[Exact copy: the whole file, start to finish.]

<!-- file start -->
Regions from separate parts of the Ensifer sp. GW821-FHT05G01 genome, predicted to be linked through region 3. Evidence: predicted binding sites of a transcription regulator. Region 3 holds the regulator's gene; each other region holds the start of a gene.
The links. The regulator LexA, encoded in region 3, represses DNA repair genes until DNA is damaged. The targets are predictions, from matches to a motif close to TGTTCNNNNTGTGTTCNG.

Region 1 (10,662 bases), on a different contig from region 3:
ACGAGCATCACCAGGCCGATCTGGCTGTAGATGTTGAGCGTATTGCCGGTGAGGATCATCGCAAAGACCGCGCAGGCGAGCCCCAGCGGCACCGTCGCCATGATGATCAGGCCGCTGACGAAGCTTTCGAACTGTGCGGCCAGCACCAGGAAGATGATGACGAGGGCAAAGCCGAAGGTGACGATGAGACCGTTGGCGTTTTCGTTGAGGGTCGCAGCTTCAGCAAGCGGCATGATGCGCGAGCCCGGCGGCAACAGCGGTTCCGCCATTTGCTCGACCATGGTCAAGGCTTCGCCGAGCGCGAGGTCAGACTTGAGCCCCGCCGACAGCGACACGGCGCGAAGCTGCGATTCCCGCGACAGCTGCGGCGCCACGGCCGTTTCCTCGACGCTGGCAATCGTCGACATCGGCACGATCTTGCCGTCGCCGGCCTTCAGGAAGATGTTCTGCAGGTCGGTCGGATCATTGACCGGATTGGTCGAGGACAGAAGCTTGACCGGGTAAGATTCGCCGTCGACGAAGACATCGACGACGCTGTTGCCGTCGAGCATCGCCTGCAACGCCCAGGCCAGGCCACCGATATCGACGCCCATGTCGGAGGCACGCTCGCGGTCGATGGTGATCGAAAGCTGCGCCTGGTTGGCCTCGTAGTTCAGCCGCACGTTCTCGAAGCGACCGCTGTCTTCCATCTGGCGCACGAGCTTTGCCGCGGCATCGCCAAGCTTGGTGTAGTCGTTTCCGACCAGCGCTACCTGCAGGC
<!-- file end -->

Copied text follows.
Regions from separate parts of the Ensifer sp. GW821-FHT05G01 genome, predicted to be linked through region 3. Evidence: predicted binding sites of a transcription regulator. Region 3 holds the regulator's gene; each other region holds the start of a gene.
The links. The regulator LexA, encoded in region 3, represses DNA repair genes until DNA is damaged. The targets are predictions, from matches to a motif close to TGTTCNNNNTGTGTTCNG.

Region 1 (10,662 bases), on a different contig from region 3:
ACGAGCATCACCAGGCCGATCTGGCTGTAGATGTTGAGCGTATTGCCGGTGAGGATCATCGCAAAGACCGCGCAGGCGAGCCCCAGCGGCACCGTCGCCATGATGATCAGGCCGCTGACGAAGCTTTCGAACTGTGCGGCCAGCACCAGGAAGATGATGACGAGGGCAAAGCCGAAGGTGACGATGAGACCGTTGGCGTTTTCGTTGAGGGTCGCAGCTTCAGCAAGCGGCATGATGCGCGAGCCCGGCGGCAACAGCGGTTCCGCCATTTGCTCGACCATGGTCAAGGCTTCGCCGAGCGCGAGGTCAGACTTGAGCCCCGCCGACAGCGACACGGCGCGAAGCTGCGATTCCCGCGACAGCTGCGGCGCCACGGCCGTTTCCTCGACGCTGGCAATCGTCGACATCGGCACGATCTTGCCGTCGCCGGCCTTCAGGAAGATGTTCTGCAGGTCGGTCGGATCATTGACCGGATTGGTCGAGGACAGAAGCTTGACCGGGTAAGATTCGCCGTCGACGAAGACATCGACGACGCTGTTGCCGTCGAGCATCGCCTGCAACGCCCAGGCCAGGCCACCGATATCGACGCCCATGTCGGAGGCACGCTCGCGGTCGATGGTGATCGAAAGCTGCGCCTGGTTGGCCTCGTAGTTCAGCCGCACGTTCTCGAAGCGACCGCTGTCTTCCATCTGGCGCACGAGCTTTGCCGCGGCATCGCCAAGCTTGGTGTAGTCGTTTCCGACCAGCGCTACCTGCAGGC